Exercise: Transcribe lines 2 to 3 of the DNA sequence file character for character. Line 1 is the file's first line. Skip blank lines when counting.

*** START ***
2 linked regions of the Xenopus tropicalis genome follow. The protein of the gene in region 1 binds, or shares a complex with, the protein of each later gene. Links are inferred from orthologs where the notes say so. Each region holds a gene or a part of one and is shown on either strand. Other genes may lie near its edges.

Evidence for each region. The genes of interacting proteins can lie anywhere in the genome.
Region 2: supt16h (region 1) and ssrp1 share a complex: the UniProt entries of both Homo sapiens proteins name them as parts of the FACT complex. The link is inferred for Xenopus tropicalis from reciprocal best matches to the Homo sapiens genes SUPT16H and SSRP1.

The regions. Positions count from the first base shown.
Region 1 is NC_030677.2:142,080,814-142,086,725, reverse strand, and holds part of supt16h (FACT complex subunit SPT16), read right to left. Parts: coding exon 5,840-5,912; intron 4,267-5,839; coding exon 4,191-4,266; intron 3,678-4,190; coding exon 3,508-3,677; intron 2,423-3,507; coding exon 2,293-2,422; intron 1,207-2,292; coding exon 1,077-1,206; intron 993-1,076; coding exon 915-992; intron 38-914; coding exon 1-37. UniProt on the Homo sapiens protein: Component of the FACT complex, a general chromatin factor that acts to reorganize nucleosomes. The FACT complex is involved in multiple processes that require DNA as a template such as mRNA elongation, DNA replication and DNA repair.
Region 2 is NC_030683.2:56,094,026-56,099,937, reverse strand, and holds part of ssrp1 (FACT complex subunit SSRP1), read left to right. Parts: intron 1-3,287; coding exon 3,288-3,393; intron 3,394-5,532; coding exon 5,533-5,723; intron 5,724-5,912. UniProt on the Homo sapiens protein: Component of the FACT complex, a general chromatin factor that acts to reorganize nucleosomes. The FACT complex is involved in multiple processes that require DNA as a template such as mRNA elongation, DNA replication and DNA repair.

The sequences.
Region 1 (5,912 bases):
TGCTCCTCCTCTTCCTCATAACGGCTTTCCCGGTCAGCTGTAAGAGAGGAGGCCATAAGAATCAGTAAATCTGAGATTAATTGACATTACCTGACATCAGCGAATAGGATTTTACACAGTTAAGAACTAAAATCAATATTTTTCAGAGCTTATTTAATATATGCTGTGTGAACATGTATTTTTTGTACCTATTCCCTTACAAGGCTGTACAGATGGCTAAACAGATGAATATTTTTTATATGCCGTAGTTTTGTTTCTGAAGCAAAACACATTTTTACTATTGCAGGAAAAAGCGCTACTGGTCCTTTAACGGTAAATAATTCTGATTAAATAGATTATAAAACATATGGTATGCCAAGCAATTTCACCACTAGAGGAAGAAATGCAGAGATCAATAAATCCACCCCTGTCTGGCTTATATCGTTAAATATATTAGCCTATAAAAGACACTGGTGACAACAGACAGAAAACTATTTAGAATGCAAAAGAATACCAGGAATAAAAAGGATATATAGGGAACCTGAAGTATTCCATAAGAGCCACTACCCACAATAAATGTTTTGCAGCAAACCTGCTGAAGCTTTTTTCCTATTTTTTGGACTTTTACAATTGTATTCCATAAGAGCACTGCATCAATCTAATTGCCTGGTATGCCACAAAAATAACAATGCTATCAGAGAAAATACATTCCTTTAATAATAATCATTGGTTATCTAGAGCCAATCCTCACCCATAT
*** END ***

Evidence for each region. The genes of interacting proteins can lie anywhere in the genome.
Region 2: supt16h (region 1) and ssrp1 share a complex: the UniProt entries of both Homo sapiens proteins name them as parts of the FACT complex. The link is inferred for Xenopus tropicalis from reciprocal best matches to the Homo sapiens genes SUPT16H and SSRP1.